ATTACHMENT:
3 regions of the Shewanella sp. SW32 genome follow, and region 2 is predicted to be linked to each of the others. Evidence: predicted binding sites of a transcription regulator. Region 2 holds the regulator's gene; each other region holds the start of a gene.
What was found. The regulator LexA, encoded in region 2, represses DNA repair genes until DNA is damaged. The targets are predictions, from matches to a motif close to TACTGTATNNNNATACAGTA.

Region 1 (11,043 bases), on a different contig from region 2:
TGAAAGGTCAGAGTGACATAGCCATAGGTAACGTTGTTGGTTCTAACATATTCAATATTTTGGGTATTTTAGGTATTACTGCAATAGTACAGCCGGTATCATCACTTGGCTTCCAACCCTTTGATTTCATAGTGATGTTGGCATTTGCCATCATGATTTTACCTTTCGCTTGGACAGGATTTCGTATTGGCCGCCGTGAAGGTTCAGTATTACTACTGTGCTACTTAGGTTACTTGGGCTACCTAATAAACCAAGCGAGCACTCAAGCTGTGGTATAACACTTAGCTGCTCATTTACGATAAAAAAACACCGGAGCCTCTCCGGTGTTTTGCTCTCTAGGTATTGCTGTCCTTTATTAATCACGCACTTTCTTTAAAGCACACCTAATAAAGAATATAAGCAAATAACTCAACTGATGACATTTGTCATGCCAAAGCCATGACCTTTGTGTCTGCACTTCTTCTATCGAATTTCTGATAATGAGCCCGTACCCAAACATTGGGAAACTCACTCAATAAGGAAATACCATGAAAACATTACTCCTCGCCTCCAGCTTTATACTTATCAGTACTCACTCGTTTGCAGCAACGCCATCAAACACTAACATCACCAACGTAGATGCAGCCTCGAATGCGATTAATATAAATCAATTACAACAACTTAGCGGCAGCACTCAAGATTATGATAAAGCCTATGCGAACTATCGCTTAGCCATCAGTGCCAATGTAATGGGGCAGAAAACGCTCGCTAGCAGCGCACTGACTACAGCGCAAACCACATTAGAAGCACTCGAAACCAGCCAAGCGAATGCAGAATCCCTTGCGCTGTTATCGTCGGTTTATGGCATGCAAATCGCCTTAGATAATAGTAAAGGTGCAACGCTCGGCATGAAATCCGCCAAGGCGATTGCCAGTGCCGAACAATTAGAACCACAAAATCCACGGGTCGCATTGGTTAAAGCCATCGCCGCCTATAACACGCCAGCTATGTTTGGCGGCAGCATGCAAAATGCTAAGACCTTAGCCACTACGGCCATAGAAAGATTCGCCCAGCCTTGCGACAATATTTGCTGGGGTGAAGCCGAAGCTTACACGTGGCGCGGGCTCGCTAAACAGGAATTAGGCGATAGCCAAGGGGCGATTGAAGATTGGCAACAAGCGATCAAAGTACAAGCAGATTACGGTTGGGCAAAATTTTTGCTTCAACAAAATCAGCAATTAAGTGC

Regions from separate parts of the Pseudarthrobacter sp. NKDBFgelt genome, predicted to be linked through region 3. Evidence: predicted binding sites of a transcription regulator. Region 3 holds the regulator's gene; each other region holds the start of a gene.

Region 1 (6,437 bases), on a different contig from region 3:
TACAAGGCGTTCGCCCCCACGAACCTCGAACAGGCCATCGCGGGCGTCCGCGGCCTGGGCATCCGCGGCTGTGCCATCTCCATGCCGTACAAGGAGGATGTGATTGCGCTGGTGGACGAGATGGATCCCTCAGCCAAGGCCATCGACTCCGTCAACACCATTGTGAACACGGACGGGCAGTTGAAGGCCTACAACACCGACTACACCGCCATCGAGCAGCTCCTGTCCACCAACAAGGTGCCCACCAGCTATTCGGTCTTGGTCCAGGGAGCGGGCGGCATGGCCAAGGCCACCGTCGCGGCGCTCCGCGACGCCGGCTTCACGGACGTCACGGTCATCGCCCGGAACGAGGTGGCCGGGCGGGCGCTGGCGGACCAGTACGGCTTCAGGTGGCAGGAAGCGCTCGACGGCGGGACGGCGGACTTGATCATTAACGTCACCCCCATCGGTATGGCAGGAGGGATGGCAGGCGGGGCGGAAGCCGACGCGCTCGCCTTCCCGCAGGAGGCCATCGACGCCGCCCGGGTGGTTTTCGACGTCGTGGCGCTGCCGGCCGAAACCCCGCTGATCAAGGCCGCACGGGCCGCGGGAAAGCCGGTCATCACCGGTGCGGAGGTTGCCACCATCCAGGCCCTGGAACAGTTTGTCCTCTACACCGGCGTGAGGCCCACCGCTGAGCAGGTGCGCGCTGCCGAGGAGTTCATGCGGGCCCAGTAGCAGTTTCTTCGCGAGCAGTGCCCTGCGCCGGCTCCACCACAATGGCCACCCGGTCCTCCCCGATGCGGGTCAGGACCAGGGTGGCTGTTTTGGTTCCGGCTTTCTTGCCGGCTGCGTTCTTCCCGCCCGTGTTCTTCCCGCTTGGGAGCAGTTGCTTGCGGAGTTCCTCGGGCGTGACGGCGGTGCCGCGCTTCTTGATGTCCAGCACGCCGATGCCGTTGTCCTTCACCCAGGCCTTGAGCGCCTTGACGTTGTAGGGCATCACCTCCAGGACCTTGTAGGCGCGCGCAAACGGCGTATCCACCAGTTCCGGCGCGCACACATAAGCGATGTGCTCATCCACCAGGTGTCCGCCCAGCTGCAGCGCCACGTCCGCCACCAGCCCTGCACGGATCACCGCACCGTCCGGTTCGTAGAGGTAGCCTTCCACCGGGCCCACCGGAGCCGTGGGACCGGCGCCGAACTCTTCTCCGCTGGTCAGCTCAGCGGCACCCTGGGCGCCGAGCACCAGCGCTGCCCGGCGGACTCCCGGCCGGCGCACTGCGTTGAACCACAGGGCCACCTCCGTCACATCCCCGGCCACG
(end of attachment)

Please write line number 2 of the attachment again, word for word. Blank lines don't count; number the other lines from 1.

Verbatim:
What was found. The regulator LexA, encoded in region 2, represses DNA repair genes until DNA is damaged. The targets are predictions, from matches to a motif close to TACTGTATNNNNATACAGTA.